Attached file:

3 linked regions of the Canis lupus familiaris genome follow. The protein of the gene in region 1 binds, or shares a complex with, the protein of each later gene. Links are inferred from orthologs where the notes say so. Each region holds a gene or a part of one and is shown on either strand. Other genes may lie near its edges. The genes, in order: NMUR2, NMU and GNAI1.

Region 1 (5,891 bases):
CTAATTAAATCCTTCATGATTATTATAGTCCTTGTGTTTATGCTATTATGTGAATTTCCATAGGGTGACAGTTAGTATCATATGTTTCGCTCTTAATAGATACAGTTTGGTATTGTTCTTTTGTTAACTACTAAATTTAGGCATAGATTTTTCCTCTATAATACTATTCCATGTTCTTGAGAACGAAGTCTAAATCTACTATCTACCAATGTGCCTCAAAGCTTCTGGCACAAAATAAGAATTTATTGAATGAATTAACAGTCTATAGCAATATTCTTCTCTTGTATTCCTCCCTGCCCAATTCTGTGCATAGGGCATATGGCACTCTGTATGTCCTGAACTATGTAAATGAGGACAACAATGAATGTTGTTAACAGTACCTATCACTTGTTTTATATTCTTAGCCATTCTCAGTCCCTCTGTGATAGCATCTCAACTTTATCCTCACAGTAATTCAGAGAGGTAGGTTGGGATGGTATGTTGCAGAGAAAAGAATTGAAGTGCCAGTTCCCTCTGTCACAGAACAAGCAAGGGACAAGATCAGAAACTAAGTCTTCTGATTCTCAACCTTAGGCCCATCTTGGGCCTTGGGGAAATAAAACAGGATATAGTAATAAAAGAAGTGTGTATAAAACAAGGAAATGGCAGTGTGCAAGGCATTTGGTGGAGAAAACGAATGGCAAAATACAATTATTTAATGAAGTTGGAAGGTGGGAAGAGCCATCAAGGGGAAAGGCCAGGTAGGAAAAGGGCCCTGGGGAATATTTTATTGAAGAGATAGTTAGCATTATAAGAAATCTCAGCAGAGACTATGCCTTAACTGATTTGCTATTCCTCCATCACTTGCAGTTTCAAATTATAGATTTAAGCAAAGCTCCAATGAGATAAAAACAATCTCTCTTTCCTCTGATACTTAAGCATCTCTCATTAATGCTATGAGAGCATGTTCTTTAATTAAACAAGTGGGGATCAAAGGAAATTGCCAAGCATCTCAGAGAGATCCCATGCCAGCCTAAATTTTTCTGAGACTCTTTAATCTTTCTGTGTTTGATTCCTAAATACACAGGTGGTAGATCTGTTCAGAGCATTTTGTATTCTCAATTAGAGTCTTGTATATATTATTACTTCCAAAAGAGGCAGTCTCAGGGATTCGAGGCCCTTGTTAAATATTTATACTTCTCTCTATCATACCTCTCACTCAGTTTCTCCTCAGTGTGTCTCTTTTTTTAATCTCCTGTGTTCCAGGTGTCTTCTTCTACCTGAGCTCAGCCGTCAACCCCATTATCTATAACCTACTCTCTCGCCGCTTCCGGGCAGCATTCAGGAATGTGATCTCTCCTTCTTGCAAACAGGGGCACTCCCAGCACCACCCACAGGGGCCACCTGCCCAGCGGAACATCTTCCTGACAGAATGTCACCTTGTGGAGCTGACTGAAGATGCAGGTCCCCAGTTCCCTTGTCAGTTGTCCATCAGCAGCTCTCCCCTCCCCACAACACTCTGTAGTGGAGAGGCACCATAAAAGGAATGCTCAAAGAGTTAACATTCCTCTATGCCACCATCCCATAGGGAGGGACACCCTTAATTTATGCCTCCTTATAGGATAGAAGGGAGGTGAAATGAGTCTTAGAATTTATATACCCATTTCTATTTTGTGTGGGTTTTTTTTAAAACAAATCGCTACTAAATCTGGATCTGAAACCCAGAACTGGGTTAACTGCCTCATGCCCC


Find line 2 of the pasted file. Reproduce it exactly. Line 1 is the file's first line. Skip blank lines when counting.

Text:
Region 1 (5,891 bases):